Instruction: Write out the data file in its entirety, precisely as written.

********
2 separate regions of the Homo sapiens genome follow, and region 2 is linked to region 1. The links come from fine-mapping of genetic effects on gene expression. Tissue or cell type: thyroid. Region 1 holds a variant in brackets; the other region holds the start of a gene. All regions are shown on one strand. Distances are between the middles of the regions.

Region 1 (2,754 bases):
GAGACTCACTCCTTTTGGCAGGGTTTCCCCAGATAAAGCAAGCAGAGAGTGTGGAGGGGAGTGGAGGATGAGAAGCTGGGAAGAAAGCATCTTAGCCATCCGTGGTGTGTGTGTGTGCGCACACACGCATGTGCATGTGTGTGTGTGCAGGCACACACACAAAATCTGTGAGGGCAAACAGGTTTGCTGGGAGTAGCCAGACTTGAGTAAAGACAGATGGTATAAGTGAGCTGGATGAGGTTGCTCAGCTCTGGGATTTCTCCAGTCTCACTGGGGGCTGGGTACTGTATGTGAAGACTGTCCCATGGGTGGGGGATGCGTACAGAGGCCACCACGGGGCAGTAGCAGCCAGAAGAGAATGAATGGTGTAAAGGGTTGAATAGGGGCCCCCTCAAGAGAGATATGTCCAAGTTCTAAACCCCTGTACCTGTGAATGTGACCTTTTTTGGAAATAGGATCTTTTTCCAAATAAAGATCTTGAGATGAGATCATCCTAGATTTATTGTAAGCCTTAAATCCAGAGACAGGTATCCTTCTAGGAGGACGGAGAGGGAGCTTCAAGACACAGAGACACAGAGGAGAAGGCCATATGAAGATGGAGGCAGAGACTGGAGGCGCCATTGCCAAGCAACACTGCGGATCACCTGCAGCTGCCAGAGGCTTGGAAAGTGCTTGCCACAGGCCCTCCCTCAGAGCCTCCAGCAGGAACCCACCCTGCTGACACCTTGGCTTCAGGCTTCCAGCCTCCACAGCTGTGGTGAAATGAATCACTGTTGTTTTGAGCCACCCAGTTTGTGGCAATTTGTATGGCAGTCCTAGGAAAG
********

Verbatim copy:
2 separate regions of the Homo sapiens genome follow, and region 2 is linked to region 1. The links come from fine-mapping of genetic effects on gene expression. Tissue or cell type: thyroid. Region 1 holds a variant in brackets; the other region holds the start of a gene. All regions are shown on one strand. Distances are between the middles of the regions.

Region 1 (2,754 bases):
GAGACTCACTCCTTTTGGCAGGGTTTCCCCAGATAAAGCAAGCAGAGAGTGTGGAGGGGAGTGGAGGATGAGAAGCTGGGAAGAAAGCATCTTAGCCATCCGTGGTGTGTGTGTGTGCGCACACACGCATGTGCATGTGTGTGTGTGCAGGCACACACACAAAATCTGTGAGGGCAAACAGGTTTGCTGGGAGTAGCCAGACTTGAGTAAAGACAGATGGTATAAGTGAGCTGGATGAGGTTGCTCAGCTCTGGGATTTCTCCAGTCTCACTGGGGGCTGGGTACTGTATGTGAAGACTGTCCCATGGGTGGGGGATGCGTACAGAGGCCACCACGGGGCAGTAGCAGCCAGAAGAGAATGAATGGTGTAAAGGGTTGAATAGGGGCCCCCTCAAGAGAGATATGTCCAAGTTCTAAACCCCTGTACCTGTGAATGTGACCTTTTTTGGAAATAGGATCTTTTTCCAAATAAAGATCTTGAGATGAGATCATCCTAGATTTATTGTAAGCCTTAAATCCAGAGACAGGTATCCTTCTAGGAGGACGGAGAGGGAGCTTCAAGACACAGAGACACAGAGGAGAAGGCCATATGAAGATGGAGGCAGAGACTGGAGGCGCCATTGCCAAGCAACACTGCGGATCACCTGCAGCTGCCAGAGGCTTGGAAAGTGCTTGCCACAGGCCCTCCCTCAGAGCCTCCAGCAGGAACCCACCCTGCTGACACCTTGGCTTCAGGCTTCCAGCCTCCACAGCTGTGGTGAAATGAATCACTGTTGTTTTGAGCCACCCAGTTTGTGGCAATTTGTATGGCAGTCCTAGGAAAG